Vanadyl sulfate is a trace mineral that is needed in small quantities by your body. It is found in soybeans, mushrooms, shellfish, carrots, oat, cabbage and vegetable oils, such as sunflower, soybean, safflower and olive oil.
Vanadium is used for treating diabetes, low blood sugar, high cholesterol, heart disease, tuberculosis, syphilis, a form of “tired blood” (anemia), and water retention (edema); for improving athletic performance in weight training; and for preventing cancer. The primary role vanadyl sulfate has in your body is maintaining your teeth and bones.
Cholesterol production is decreased with vanadyl sulfate. Enzymes are blocked in the liver with use of oral supplementation of vanadyl sulfate, according to the “Handbook on the Toxicology of Metals.” Lowering of cholesterol in diabetic patients is beneficial with elevated glucose levels circulating in their blood. By reducing cholesterol and triglyceride levels, your risk of developing cardiovascular disease could be lowered by reducing fat buildup in your arteries that can lead to a heart attack or stroke.
Vanadyl sulfate helps to regulate blood sugar levels and possibly be an asset to people with blood sugar regulation problems, such as diabetes, PCOS and metabolic syndrome. Vanadyl sulfate mimics the action of insulin in the body by stimulating your cells to take in glucose faster. In the November 2010 “Pakistan Journal of Biological Sciences,” researchers reported on a study looking at vanadyl sulfate’s impact on glucose levels in diabetic rats. The rats that were given vanadyl sulfate in their water had stable, functioning insulin-producing cells in their pancreas. This could possibly lead to improved glucose control by maintaining the number of functioning insulin-producing cells in the pancreas.
Mycobacteria, which causes tuberculosis, may be rendered ineffective by vanadyl sulfate. In the past, vanadyl sulfate was widely used for its antiseptic properties, according to a study reported in 2005’s Issue 2 of the “Asian Journal of Experimental Sciences.” Vanadyl sulfate has toxic effects to microorganism, plants and humans. Vanadyl sulfate treatment was abandoned when signs of toxicity began in humans with small doses.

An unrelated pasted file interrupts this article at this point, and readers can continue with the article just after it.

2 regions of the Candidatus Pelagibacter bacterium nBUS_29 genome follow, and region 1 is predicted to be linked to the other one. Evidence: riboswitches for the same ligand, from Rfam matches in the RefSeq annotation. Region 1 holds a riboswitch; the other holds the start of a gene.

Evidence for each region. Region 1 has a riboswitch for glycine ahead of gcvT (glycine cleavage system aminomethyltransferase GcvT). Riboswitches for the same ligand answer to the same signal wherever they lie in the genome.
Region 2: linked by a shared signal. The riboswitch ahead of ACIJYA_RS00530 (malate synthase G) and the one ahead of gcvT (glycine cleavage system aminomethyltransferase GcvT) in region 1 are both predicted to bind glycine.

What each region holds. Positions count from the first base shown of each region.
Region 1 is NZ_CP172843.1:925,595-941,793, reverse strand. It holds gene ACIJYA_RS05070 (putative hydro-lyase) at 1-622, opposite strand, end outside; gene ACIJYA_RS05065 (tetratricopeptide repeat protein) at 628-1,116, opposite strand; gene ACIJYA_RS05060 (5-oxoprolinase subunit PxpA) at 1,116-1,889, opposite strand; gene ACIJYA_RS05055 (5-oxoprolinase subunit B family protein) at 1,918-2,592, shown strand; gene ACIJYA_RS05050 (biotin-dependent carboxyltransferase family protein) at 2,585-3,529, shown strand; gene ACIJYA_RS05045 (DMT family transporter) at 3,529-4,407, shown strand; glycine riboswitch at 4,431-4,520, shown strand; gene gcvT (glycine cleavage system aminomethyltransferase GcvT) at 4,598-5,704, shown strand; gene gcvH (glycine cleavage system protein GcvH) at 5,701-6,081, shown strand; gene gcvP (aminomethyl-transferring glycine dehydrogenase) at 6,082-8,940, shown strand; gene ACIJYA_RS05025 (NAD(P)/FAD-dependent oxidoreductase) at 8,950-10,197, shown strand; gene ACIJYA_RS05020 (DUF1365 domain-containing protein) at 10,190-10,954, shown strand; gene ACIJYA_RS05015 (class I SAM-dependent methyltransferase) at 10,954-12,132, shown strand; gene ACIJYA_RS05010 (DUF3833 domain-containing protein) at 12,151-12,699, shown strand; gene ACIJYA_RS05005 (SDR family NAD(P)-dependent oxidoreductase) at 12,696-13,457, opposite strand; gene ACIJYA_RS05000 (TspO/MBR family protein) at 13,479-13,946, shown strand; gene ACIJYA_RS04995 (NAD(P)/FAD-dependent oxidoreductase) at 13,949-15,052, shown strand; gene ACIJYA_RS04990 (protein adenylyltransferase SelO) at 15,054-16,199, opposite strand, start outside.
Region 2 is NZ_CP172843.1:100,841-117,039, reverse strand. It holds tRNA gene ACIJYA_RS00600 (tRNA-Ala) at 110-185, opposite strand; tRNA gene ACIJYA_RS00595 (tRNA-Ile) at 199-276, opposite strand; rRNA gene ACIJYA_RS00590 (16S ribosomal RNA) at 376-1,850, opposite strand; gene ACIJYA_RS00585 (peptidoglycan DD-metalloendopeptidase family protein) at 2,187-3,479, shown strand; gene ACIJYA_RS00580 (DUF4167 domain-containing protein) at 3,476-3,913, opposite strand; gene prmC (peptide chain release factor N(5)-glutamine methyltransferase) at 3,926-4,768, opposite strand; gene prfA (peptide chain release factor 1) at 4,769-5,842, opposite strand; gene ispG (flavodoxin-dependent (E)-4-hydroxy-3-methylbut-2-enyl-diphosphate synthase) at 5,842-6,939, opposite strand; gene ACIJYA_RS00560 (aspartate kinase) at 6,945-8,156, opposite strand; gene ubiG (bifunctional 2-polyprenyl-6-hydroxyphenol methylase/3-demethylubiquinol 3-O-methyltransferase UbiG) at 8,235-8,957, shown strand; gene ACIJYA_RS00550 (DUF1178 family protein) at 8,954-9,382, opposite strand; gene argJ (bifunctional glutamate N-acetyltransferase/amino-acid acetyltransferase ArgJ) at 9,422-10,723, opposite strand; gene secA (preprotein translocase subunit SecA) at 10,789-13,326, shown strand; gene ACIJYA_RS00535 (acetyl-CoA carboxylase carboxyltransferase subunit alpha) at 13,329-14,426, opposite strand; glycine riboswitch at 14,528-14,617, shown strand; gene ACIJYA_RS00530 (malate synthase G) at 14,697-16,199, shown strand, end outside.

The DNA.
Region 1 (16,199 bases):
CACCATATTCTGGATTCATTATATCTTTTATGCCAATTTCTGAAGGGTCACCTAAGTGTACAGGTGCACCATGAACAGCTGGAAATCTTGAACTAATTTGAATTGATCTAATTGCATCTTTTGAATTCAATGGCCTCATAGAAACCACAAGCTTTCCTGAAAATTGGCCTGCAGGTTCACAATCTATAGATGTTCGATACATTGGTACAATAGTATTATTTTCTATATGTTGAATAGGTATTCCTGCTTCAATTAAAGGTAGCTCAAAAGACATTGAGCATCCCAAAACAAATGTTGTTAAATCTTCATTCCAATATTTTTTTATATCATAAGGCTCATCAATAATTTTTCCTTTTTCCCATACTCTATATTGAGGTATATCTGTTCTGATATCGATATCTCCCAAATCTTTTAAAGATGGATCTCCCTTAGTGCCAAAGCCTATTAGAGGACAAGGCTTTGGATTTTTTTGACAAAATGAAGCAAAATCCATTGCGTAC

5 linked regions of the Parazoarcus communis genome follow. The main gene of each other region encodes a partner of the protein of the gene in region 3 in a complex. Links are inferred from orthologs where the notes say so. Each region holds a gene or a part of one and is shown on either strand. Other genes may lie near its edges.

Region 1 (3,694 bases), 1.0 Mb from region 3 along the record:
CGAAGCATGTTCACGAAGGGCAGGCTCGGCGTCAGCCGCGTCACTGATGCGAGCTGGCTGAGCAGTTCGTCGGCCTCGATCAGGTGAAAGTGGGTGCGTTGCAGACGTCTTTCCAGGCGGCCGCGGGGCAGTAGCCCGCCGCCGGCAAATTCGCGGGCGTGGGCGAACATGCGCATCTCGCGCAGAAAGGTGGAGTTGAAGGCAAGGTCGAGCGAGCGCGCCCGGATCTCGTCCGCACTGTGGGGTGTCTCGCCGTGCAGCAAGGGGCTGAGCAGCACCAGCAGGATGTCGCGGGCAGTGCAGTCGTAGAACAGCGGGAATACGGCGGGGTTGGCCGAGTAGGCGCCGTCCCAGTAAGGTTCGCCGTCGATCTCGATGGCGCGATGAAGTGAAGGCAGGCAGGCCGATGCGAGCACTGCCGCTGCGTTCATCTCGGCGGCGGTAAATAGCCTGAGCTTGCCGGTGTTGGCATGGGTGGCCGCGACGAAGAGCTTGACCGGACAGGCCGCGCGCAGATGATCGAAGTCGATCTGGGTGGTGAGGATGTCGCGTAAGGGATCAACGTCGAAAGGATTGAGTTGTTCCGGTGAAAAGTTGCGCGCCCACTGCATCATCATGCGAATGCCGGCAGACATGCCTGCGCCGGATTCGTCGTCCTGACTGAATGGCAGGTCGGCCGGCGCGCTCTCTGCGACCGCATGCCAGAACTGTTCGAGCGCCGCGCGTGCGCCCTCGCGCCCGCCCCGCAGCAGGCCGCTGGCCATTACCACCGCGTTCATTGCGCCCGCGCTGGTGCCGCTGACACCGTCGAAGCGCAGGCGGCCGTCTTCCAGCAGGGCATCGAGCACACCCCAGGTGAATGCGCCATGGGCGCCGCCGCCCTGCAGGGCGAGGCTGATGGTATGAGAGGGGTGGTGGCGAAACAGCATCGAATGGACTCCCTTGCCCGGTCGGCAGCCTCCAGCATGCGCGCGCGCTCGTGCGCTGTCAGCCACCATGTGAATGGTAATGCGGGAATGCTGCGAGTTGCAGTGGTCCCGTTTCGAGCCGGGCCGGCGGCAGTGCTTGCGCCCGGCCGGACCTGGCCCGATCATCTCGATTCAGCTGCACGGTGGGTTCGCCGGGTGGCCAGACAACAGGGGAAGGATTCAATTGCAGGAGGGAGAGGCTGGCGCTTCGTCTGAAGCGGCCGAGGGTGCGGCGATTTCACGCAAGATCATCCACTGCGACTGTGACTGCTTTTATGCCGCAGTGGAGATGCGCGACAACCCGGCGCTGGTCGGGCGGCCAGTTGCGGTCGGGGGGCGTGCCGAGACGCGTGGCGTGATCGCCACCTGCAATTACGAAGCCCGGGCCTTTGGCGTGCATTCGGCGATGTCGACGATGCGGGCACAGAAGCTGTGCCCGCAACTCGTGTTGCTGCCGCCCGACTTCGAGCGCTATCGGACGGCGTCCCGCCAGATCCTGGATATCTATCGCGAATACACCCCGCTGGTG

Vanadyl sulfate is a trace mineral needed in small quantities by your body. Some side effects that you can experience when increasing your vanadyl sulfate levels include headaches; hand tremors; wheezing; green or bluish tongue; ear, nose and throat irritation, which can be signs of toxicity as well. According to the “Asian Journal of Experimental Sciences” article, absorption of vanadyl sulfate is low in the human digestive tract. Because of the side effects and small amounts needed by the body, recommended daily intakes haven’t been established. Small supplemental doses can rapidly raise blood levels of vanadyl sulfate and lead to toxicity. Before starting this supplement, speak with your health care provider about your specific needs and health condition.
- Medications for diabetes (Antidiabetes drugs) interacts with VANADIUM
Vanadium seems to decrease blood sugar in people with type 2 diabetes. Diabetes medications are also used to lower blood sugar. Taking vanadium along with diabetes medications might cause your blood sugar to go too low. Monitor your blood sugar closely. The dose of your diabetes medication might need to be changed.Some medications used for diabetes include glimepiride (Amaryl), glyburide (DiaBeta, Glynase PresTab, Micronase), insulin, pioglitazone (Actos), rosiglitazone (Avandia), chlorpropamide (Diabinese), glipizide (Glucotrol), tolbutamide (Orinase), and others.
- Medications that slow blood clotting (Anticoagulant / Antiplatelet drugs) interacts with VANADIUM
Vanadium might slow blood clotting. Taking vanadium along with medications that also slow clotting might increase the chances of bruising and bleeding.Some medications that slow blood clotting include aspirin, clopidogrel (Plavix), diclofenac (Voltaren, Cataflam, others), ibuprofen (Advil, Motrin, others), naproxen (Anaprox, Naprosyn, others), dalteparin (Fragmin), enoxaparin (Lovenox), heparin, warfarin (Coumadin), and others.